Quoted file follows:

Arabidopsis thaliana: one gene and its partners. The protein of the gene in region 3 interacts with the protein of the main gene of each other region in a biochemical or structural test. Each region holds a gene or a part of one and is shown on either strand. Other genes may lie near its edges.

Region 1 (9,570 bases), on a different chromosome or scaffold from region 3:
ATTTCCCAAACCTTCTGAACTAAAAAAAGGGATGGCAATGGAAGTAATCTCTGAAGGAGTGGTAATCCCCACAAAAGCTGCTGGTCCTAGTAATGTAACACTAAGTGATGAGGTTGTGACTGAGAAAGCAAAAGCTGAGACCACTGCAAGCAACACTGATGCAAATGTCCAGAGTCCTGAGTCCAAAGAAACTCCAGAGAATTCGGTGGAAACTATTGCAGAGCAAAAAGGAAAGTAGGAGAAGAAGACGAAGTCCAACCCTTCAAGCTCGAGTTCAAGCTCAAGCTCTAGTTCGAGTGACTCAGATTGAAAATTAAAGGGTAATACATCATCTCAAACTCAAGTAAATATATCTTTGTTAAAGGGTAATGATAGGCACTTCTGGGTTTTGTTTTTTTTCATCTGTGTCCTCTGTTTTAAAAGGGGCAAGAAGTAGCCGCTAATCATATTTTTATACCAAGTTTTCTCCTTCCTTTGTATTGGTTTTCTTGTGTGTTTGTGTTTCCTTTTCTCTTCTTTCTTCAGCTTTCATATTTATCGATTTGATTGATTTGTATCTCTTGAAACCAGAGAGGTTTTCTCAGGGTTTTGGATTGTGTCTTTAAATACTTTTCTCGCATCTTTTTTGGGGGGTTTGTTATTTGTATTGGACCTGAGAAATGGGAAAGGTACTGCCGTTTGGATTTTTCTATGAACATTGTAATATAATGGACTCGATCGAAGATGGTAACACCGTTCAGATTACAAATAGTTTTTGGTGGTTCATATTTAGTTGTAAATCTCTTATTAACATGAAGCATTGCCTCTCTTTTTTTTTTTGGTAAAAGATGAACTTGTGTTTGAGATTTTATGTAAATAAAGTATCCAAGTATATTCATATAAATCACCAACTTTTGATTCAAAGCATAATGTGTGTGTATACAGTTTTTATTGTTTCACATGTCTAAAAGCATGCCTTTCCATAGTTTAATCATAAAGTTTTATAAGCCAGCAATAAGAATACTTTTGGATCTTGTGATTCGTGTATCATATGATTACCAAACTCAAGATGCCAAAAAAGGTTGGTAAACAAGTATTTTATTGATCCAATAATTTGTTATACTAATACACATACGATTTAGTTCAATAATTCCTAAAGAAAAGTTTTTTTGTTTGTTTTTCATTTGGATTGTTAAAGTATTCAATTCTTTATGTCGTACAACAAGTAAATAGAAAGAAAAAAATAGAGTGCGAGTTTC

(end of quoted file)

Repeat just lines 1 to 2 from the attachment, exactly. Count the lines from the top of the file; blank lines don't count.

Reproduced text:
Arabidopsis thaliana: one gene and its partners. The protein of the gene in region 3 interacts with the protein of the main gene of each other region in a biochemical or structural test. Each region holds a gene or a part of one and is shown on either strand. Other genes may lie near its edges.

Region 1 (9,570 bases), on a different chromosome or scaffold from region 3: